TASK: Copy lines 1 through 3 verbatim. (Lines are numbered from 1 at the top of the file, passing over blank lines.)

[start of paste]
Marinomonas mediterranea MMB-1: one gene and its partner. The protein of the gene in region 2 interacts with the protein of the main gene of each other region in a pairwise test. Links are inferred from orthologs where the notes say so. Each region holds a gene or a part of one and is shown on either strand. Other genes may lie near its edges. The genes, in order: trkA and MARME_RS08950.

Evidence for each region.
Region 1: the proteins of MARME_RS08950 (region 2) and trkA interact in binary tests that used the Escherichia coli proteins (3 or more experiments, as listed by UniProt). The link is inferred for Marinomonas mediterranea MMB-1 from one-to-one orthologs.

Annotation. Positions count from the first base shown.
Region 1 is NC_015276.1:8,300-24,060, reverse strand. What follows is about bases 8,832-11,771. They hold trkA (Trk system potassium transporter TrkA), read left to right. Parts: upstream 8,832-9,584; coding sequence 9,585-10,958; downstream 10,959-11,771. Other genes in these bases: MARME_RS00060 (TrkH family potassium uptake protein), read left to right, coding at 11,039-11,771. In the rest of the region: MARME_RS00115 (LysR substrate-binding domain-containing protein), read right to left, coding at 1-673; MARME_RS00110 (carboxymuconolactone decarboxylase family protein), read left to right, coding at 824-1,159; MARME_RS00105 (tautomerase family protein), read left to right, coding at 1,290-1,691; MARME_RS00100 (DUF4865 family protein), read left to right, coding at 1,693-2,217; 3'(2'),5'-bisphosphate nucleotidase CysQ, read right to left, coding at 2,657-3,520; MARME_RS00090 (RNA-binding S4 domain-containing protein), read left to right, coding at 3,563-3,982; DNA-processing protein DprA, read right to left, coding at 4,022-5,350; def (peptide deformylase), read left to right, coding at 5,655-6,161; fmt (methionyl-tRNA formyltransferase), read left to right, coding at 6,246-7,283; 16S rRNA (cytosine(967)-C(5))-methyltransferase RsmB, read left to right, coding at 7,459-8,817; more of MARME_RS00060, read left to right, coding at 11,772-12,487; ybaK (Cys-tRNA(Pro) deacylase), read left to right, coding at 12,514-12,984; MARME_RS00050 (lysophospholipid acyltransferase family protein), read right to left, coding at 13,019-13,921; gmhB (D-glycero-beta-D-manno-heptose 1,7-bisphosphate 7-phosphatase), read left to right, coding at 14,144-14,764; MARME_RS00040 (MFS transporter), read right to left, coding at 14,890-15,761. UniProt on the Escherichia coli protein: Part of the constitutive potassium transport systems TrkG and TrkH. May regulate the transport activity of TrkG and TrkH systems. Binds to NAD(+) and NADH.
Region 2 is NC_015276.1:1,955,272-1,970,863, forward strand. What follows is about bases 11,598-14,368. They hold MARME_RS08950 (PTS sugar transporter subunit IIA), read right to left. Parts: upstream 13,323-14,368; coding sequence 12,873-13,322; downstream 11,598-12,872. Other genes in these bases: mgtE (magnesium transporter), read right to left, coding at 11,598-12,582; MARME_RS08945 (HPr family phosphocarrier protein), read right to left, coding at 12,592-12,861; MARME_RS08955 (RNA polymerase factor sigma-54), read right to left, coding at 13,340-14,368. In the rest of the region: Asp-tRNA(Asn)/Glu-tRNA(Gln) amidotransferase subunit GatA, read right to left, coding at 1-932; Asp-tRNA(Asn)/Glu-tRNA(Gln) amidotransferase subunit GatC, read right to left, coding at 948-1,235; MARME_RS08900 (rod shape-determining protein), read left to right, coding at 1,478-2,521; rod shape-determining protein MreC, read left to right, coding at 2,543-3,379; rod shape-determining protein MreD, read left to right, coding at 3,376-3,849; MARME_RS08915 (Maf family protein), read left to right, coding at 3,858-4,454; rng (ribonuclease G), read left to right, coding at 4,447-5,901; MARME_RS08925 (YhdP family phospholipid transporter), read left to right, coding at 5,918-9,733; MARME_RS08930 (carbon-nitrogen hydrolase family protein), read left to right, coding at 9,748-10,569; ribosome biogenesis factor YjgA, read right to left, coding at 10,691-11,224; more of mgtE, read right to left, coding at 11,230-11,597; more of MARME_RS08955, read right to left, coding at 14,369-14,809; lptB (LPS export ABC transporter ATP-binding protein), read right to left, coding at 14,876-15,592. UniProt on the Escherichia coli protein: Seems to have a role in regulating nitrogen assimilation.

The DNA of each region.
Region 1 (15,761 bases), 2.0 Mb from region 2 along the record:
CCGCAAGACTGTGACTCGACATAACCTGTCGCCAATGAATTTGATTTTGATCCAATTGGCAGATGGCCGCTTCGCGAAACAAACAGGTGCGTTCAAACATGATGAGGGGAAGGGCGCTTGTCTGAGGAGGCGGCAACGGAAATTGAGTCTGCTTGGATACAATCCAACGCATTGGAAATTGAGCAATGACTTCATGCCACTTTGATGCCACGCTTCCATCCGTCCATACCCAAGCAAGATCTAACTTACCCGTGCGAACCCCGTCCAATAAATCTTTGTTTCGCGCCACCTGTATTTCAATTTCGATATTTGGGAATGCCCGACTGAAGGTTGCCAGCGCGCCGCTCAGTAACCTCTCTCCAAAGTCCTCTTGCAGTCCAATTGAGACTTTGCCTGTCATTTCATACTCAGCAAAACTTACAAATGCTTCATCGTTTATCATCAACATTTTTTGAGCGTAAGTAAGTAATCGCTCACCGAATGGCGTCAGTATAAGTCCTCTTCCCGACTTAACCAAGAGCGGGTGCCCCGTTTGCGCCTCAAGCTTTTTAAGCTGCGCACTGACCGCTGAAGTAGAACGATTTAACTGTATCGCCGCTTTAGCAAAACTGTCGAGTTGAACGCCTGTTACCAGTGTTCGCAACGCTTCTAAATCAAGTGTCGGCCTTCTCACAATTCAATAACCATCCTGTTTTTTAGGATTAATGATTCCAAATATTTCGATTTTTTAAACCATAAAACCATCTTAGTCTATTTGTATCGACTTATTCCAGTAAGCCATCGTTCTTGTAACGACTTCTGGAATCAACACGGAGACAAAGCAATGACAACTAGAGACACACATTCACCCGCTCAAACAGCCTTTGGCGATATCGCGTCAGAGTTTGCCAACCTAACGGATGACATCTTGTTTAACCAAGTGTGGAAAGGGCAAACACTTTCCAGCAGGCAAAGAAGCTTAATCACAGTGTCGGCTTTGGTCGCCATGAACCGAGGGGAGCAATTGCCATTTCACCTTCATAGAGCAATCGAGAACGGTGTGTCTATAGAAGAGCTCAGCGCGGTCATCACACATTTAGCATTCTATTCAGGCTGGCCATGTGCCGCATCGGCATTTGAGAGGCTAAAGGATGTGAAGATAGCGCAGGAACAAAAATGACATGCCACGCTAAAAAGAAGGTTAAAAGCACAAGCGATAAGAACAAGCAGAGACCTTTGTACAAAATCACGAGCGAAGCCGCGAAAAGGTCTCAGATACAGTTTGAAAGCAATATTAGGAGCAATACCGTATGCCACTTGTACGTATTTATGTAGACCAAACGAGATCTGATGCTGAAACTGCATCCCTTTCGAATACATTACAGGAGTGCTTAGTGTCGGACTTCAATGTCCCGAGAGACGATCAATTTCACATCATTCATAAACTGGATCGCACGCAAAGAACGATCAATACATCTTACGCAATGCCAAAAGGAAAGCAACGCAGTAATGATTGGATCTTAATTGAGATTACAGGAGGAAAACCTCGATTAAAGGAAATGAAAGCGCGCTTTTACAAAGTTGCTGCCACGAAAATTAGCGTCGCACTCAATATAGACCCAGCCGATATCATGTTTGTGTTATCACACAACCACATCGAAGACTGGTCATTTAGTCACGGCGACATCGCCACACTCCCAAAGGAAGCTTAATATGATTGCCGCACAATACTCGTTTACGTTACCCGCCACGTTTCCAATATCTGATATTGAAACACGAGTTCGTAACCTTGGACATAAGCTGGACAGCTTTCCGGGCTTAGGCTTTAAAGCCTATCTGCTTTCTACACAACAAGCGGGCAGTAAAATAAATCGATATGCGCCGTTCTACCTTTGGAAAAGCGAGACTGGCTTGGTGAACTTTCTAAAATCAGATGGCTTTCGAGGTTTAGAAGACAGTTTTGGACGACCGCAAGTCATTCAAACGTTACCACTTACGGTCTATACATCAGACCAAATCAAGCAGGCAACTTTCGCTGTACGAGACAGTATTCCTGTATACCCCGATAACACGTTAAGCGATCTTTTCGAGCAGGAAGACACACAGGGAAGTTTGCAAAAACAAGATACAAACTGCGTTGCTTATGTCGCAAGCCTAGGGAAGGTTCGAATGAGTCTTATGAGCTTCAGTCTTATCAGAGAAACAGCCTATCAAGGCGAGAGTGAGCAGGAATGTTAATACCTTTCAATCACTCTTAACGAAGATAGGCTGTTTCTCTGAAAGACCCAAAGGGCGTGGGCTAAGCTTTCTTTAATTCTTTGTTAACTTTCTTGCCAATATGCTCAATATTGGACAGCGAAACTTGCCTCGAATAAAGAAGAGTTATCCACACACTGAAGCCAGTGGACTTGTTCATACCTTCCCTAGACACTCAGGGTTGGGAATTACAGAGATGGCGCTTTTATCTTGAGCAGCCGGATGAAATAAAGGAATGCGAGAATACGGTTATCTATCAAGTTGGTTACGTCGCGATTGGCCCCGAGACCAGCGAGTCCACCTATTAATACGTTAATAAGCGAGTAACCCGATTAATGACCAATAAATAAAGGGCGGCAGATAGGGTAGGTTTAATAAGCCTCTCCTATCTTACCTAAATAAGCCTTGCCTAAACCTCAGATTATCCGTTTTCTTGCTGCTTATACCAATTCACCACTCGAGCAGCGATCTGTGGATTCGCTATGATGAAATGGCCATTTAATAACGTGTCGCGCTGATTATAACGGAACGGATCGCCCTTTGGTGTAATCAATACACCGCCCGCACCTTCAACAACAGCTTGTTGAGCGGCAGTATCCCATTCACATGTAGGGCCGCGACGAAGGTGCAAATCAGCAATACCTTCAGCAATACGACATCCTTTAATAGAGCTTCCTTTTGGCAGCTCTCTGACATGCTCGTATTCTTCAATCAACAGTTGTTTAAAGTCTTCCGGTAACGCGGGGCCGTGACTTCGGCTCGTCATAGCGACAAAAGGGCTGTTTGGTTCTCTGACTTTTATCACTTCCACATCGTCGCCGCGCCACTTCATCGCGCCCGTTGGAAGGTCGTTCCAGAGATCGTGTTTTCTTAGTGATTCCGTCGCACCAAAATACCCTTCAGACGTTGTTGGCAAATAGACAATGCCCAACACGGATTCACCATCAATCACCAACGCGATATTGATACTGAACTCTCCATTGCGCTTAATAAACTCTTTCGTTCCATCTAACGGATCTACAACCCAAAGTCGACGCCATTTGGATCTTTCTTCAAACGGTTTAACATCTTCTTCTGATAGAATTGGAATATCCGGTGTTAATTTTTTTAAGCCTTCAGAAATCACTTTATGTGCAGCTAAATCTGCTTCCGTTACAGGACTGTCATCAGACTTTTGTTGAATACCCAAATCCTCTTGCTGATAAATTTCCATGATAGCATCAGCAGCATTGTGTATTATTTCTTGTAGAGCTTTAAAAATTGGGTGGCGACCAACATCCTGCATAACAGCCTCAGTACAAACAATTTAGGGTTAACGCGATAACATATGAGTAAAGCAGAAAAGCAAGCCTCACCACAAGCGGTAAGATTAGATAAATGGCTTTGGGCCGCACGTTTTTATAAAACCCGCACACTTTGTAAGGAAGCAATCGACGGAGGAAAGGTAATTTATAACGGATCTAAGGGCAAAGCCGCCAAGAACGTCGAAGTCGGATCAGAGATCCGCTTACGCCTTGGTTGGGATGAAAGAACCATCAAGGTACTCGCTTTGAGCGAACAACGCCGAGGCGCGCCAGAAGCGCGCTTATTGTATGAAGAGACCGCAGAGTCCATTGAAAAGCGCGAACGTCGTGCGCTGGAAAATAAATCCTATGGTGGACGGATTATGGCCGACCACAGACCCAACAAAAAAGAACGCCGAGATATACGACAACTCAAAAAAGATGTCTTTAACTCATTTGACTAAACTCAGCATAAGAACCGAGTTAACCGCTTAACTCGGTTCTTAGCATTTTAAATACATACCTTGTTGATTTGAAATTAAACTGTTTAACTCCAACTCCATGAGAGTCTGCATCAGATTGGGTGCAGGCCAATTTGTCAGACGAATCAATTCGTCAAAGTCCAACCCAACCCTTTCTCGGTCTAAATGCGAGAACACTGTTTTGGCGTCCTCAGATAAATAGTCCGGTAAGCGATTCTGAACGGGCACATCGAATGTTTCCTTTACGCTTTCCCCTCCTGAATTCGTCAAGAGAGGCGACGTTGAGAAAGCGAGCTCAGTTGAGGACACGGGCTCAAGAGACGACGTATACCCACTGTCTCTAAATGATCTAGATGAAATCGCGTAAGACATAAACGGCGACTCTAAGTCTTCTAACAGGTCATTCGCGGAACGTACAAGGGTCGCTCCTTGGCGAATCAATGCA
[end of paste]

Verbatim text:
Marinomonas mediterranea MMB-1: one gene and its partner. The protein of the gene in region 2 interacts with the protein of the main gene of each other region in a pairwise test. Links are inferred from orthologs where the notes say so. Each region holds a gene or a part of one and is shown on either strand. Other genes may lie near its edges. The genes, in order: trkA and MARME_RS08950.

Evidence for each region.
Region 1: the proteins of MARME_RS08950 (region 2) and trkA interact in binary tests that used the Escherichia coli proteins (3 or more experiments, as listed by UniProt). The link is inferred for Marinomonas mediterranea MMB-1 from one-to-one orthologs.